Jews in the 19th Century Essays

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Jews in the 19th Century During the 19th the status and position of European Jews changed frequently as the rights they had and the way countries tried to gain inequality changed dramatically.

At the start of the 19th in France and Germany there was a great deal of anti Semitism between Jews and Christians, the French Christians could not accept Jews into their community. They thought of Jews as aliens. In Germany Jews were persecuted. To start with, the nazi's made laws to limit their freedom and encourage attacks on Jewish homes and businesses. Gradually the persecution increased until the nazi's started to send
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By 1914-90 anti-semistism deputies had been elected into the Reichstag. This reflected the fact that Jews had a dominant position on German banking which was resented in German society. Right wing politicians felt insecure and hated the Jews. Jewish physical type was a threat to the pure-bred German nation.

In 1789 during the French revolution, the national assembly was trying to create a better system of government for France. Wilhelm Dohm thought the rights that Jews should have were to be treated as valuable citizens if all occupations and educational institutions were open to them. He was a good Christian but he could see and understand the inequality in France. Between 1789-1815 the Jews were granted the rights of full citizenship and no one should be persecuted for their religious rights. The government wanted a peaceful country and they thought that by making these rights for Jews things would become to settle down.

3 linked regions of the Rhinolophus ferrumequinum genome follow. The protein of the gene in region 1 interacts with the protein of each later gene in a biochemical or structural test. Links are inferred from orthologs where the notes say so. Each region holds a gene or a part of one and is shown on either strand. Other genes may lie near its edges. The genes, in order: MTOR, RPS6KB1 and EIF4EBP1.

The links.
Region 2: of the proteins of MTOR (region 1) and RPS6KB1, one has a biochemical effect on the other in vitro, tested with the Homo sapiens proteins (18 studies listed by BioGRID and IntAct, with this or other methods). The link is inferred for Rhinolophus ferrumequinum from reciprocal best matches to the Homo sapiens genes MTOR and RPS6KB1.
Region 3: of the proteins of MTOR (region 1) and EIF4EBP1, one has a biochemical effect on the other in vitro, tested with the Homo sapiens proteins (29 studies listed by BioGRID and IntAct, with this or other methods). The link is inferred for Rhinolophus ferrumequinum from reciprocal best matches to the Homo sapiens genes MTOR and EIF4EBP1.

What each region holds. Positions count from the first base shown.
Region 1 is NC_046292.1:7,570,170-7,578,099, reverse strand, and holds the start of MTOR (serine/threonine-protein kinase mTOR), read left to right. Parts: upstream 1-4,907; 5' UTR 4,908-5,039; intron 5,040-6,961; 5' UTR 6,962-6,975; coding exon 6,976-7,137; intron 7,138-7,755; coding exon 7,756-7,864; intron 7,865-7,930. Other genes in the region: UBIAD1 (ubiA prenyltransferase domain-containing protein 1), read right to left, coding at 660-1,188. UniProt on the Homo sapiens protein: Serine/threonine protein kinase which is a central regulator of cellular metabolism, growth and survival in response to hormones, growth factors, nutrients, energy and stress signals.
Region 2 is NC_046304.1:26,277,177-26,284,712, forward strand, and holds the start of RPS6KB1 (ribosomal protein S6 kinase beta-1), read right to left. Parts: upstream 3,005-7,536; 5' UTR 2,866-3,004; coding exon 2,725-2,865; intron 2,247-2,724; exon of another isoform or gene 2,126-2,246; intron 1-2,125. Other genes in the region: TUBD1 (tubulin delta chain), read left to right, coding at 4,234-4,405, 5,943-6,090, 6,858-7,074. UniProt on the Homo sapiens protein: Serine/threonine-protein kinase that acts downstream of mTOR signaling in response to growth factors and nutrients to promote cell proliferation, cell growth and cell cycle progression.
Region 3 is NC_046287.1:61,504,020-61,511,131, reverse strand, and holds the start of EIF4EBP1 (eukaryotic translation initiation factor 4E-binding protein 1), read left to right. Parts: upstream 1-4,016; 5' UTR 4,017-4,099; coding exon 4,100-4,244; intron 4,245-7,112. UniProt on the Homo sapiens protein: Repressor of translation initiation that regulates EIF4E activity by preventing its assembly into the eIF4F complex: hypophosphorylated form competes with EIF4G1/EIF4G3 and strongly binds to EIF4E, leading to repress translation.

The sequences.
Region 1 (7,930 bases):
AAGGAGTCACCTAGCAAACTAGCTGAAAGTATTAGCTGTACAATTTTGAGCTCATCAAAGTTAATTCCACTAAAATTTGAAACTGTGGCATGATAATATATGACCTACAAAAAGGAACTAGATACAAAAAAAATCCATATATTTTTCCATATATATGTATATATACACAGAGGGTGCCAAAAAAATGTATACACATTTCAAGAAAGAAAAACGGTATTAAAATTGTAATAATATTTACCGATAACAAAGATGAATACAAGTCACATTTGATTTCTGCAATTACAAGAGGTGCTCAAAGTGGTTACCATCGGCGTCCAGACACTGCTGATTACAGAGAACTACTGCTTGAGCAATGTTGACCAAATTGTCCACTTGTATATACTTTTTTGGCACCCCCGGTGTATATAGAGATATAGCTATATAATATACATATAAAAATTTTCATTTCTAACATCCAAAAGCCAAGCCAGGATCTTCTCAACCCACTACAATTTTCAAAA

The governments ideas might influence people if the majority of the public in the France agreed with the point they were trying to make, they might also feel threatened when they don't agree, they could be influenced by speeches and rumours. The government could also use propaganda to promote inequality. Their ideas might have no influence as people have their own views
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